INDIA’S generic drugmaking industry is getting wheeled out of intensive care. But is it really going home?
The US Food and Drug Administration (FDA) this week lifted the import ban on a factory that Mumbai-based Sun Pharmaceutical Industries Ltd inherited as part of its takeover of Ranbaxy Laboratories Ltd. The plant, in Punjab state, became the third owned by Ranbaxy to be shut out of the US when the FDA imposed the prohibition in September 2013, causing the Indian company to lose a third of its market value in one day.
That lost wealth won’t return in a hurry. Even as the regulatory hurdles recede, the spectre of US protectionism under President Donald Trump poses a renewed threat to India’s drug manufacturers.
Sun Pharma shares rose less than 4% on Tuesday, a reminder that four years is a long time in an industry built to capture quick profit amid the steep price erosion that occurs after a drug goes off patent. Even if they’re now approved, the copycat versions Ranbaxy had sought to produce in the factory before the ban may be of little commercial value to Sun now.
What would be valuable, though, is a change in how investors view Indian pharma.
The industry’s inability to deal with regulation in its biggest market was becoming a chronic ailment. Take Sun Pharma, the largest Indian drugmaker by market value. One of its plants in Gujarat (not acquired from Ranbaxy) has been unable to get new approvals since September 2014. The same FDA team that’s now cleared the Punjab unit to supply the US market reinspected the Gujarat factory a few months ago and made fresh observations running into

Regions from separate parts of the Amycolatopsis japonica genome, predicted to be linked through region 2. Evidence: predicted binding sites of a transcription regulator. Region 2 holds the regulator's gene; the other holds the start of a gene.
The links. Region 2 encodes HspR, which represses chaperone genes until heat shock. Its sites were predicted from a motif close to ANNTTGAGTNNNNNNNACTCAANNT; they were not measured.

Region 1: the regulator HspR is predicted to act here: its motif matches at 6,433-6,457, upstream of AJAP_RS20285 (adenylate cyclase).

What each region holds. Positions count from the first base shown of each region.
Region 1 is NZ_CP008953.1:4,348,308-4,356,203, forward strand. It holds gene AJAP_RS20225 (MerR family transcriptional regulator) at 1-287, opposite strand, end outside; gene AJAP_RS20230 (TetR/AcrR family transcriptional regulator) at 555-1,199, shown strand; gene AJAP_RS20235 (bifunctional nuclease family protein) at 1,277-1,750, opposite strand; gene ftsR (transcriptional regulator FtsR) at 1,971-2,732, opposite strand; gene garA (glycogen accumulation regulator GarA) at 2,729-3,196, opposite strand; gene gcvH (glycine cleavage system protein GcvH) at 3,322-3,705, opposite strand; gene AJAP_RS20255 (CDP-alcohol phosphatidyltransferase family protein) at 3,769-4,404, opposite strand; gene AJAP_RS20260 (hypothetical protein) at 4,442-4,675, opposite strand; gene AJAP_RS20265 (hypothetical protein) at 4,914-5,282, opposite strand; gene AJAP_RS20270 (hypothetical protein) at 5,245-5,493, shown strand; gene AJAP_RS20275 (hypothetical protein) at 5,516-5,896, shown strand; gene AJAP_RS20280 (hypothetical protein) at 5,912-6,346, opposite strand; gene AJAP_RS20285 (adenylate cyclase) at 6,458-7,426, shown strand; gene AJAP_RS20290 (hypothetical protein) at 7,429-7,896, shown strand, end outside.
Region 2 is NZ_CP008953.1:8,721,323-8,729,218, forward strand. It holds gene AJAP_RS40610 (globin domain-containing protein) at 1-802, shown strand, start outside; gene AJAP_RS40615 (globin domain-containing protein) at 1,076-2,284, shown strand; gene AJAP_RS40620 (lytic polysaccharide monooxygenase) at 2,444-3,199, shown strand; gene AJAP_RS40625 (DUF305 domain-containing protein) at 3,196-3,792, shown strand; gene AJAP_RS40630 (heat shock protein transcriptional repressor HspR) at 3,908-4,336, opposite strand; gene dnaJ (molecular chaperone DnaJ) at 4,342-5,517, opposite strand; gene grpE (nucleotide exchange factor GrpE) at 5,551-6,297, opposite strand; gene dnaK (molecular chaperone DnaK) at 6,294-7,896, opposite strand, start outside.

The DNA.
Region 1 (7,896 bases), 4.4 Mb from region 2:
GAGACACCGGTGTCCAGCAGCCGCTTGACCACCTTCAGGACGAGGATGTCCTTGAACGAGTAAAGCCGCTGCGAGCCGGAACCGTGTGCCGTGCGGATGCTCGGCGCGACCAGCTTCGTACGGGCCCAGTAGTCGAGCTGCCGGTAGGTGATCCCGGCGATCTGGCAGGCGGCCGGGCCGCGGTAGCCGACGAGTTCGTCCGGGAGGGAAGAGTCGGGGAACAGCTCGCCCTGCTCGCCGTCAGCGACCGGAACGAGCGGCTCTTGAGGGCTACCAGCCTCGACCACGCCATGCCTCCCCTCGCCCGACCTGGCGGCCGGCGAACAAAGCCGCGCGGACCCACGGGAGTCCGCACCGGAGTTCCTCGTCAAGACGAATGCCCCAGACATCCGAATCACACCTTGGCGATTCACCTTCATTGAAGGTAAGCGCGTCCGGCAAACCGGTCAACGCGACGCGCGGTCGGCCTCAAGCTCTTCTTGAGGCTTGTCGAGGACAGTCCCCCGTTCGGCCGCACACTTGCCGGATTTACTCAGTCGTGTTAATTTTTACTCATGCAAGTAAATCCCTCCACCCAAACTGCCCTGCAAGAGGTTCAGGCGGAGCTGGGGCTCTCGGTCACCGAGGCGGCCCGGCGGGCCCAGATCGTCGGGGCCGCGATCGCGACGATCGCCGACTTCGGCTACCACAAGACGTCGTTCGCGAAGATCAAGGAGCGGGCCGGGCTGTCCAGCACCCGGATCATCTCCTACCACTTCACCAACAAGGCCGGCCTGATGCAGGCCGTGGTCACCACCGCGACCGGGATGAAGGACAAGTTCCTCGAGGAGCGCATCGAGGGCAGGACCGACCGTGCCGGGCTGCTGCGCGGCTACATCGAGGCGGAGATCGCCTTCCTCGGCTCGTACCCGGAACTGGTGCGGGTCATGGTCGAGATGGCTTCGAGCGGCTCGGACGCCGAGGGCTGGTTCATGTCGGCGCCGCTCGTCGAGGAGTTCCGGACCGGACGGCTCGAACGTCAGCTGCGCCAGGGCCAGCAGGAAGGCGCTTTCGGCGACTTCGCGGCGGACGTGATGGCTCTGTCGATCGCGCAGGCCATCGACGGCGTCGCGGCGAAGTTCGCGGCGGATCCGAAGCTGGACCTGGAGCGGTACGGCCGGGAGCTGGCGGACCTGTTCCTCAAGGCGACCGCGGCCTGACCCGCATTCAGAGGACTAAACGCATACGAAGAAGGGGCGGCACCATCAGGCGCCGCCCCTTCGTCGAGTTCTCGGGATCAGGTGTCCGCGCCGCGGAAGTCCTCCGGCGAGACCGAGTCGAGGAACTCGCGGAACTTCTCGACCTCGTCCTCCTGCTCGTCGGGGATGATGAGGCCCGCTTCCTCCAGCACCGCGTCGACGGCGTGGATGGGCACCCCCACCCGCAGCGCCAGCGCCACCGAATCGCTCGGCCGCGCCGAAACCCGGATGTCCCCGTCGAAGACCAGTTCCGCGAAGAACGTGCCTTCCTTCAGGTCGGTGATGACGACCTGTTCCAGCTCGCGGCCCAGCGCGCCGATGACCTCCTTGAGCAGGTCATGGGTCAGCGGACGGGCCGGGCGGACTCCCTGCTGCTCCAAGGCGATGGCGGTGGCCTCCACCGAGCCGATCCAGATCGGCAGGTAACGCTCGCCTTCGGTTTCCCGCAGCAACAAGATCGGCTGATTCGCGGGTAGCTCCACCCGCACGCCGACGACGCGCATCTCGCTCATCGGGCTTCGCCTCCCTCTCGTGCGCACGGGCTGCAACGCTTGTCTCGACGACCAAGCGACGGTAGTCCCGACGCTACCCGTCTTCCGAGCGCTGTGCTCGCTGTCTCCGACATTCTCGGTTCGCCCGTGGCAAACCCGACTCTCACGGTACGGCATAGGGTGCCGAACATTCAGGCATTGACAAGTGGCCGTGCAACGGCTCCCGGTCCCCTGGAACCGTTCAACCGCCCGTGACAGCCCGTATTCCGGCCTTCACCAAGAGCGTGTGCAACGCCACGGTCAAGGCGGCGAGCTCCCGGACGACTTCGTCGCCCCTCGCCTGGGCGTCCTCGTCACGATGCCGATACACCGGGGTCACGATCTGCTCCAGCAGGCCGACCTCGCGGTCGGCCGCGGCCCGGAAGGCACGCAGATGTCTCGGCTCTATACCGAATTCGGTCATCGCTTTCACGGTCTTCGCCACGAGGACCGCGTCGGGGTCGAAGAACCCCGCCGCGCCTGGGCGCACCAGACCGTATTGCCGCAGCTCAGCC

That’s not such bad news as it may look. Compared with the previous check, when inspectors stumbled on to ceiling leaks and water being collected in buckets, the recent infractions appear minor. Now that one of Sun Pharma’s units is out of trouble, investors who are too despondent about the industry risk missing out on a turnaround in profitability.
The upturn in fortunes isn’t confined to Sun Pharma. Glenmark Pharma shares jumped in Mumbai yesterday after the FDA gave a clean chit to one of its factories.
The regulatory skirmishes are losing their intensity at an opportune time. Goldman Sachs Group Inc predicted last year that “cracking the code” of complexity would give a lift to Indian drugmakers’ flagging operating margins. Sure enough, Sun Pharma is steadily building a pipeline of specialty drugs, including a treatment for dry eyes. The spending should stop being a drag on profitability soon, according to IIFL, a Mumbai broker.
Drugmakers account for four out of the 10 worst performers on India’s Nifty 50 index over the past two years, tumbling between 21% and 34% in dollar terms. A recovery is overdue, but may be stopped in its tracks by protectionism.
“We’ve got to get our drug industry back,” President Trump has said. For Indian companies, which have gone from almost no exports to the US to capturing a 20% share by volume in two decades, a border-adjustment tax would be “extremely disruptive”, according to Lupin Ltd, the nation’s No. 2 drugmaker by market value.
With so much at stake, Indian pharma wouldn’t want to get wheeled back into the trauma center, not after trying so hard to get out.
Andy Mukherjee is a Bloomberg Gadfly columnist covering industrial companies and financial services.